Trust Dave Eggers to write a social commentary. A Hologram for the King deals with facades as opposed to realities of society. The idea of selling a vision—this is how things could be—is all over the book, and since the main character is a middle-aged man going through a crisis, such a vision sounds compelling. At first glance, this sounds like a darn good book.
But the story falls short. It didn’t make sense to me—or the details didn’t, at least. What kind of self-respecting company would send a low ranking staff to present to a king? It doesn’t matter if that salesman has a bit of a connection to the king’s relative—the proper thing is to have a high ranking officer accompany that connection. Does that company have no respect for a king? If the premise of the story was the presentation of a hologram for the king, it should at least have been believable. Yes, the book is all about selling a vision, but that doesn’t mean the details need to be implausible.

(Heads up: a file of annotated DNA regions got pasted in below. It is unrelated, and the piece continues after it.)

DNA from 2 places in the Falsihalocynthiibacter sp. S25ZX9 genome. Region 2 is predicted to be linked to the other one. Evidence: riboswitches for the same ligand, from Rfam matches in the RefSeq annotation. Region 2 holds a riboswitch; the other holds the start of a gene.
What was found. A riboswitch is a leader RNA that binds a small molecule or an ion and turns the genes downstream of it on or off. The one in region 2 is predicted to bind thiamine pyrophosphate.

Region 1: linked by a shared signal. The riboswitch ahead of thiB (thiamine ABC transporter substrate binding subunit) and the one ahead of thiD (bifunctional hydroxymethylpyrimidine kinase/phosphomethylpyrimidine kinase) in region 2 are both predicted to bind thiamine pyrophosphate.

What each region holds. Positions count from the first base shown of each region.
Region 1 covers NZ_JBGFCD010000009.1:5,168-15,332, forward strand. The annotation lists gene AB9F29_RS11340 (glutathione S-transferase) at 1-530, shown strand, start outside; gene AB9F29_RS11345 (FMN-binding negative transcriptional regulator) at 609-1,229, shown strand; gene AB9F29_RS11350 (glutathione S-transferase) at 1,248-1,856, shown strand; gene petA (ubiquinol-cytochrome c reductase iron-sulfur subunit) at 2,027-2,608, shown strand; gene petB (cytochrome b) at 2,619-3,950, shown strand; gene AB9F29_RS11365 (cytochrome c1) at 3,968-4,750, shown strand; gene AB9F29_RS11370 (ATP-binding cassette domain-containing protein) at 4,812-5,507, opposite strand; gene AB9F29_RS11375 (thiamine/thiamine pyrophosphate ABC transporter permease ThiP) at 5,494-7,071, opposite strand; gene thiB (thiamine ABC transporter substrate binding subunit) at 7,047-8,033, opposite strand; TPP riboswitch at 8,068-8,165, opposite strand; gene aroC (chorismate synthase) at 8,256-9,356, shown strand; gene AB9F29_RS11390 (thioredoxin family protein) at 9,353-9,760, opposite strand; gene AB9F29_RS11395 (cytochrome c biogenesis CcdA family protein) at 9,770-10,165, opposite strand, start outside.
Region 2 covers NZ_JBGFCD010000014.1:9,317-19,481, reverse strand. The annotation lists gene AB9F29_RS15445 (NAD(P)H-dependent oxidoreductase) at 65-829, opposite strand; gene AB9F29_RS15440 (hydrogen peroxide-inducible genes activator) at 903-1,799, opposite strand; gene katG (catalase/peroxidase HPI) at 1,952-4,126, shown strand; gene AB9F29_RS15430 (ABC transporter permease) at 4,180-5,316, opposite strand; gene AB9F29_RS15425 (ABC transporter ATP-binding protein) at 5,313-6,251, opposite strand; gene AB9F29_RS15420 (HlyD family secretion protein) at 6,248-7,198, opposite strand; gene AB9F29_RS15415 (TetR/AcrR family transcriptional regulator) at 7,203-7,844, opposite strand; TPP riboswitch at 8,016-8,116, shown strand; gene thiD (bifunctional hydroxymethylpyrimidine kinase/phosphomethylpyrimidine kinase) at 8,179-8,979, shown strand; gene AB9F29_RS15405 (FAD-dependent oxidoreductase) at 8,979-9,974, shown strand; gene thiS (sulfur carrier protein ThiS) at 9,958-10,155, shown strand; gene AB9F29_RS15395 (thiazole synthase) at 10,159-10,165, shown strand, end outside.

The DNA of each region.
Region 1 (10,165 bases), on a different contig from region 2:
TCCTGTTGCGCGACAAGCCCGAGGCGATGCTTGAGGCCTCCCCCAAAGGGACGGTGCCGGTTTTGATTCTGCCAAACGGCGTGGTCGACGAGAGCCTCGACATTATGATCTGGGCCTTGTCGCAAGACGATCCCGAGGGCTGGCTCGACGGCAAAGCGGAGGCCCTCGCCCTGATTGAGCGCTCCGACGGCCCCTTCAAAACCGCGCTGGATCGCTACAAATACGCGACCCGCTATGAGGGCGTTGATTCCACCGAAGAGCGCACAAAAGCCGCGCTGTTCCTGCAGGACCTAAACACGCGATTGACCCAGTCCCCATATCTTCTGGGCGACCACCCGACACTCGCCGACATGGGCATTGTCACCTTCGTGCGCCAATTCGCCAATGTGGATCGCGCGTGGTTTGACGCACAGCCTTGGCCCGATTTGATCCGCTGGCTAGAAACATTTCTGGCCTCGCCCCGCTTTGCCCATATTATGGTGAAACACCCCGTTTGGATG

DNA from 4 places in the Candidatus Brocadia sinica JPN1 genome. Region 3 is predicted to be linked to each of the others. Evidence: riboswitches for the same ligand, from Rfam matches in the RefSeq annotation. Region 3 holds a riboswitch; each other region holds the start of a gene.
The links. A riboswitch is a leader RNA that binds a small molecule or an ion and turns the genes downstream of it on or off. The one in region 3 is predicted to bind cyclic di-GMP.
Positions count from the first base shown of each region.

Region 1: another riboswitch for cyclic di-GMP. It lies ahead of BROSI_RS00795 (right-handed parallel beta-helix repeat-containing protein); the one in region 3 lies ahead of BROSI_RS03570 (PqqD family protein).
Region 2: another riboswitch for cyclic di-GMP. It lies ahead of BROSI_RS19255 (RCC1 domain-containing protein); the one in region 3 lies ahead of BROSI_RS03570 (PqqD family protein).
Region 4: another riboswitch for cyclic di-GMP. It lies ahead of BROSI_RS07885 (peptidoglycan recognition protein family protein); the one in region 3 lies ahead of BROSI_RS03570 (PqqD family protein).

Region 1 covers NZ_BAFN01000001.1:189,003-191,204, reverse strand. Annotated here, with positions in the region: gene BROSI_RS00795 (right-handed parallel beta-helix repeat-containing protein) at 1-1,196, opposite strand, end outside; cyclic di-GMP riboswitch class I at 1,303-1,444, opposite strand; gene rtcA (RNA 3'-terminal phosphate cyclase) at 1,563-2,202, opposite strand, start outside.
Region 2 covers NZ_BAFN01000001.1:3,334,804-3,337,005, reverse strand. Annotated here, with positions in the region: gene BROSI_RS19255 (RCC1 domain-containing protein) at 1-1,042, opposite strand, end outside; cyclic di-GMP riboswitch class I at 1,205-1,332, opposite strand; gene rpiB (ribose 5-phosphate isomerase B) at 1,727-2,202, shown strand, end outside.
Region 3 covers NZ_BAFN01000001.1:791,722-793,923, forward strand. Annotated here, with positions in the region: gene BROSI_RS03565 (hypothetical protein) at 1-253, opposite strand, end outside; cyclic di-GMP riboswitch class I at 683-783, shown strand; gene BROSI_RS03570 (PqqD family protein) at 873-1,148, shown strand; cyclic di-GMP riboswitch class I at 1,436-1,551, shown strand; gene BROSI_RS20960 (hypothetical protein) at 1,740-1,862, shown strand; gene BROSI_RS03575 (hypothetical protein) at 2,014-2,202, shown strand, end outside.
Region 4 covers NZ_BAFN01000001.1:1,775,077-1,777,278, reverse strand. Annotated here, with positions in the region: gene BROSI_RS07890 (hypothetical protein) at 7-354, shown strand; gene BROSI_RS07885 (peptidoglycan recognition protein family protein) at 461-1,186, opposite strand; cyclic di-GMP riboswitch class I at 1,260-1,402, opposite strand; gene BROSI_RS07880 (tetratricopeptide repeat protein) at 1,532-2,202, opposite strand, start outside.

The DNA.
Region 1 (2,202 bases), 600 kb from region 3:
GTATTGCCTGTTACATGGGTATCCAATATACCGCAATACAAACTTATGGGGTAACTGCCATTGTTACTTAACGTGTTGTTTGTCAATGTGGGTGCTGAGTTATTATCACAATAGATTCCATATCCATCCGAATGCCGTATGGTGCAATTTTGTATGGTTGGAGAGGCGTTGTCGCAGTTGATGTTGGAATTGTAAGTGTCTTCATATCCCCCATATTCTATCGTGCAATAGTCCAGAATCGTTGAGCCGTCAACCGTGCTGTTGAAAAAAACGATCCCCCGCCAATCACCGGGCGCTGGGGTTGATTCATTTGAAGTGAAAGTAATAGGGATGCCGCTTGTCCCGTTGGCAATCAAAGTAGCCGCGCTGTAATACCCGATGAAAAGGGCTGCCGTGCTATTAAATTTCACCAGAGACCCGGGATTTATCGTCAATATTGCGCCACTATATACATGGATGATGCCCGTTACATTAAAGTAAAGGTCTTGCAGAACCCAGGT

As for the characters, I found it hard to care for any one of them, especially not the main character, Alan. He was not likeable, and I could not understand how he could have possibly been appealing to anyone when he was in that state. The only character who wasn’t terrible was Yousef—he was an odd kid, clearly amused at the man in the middle of a crisis.
I do like how the story ended. I thought Dave Eggers made the conclusion realistic at least. Again, the social commentary is what makes the book, so the ending needed to match the points being made in the book. So, strong messaging and ending, but meh for everything else. I would have preferred to read this as an essay or short story instead.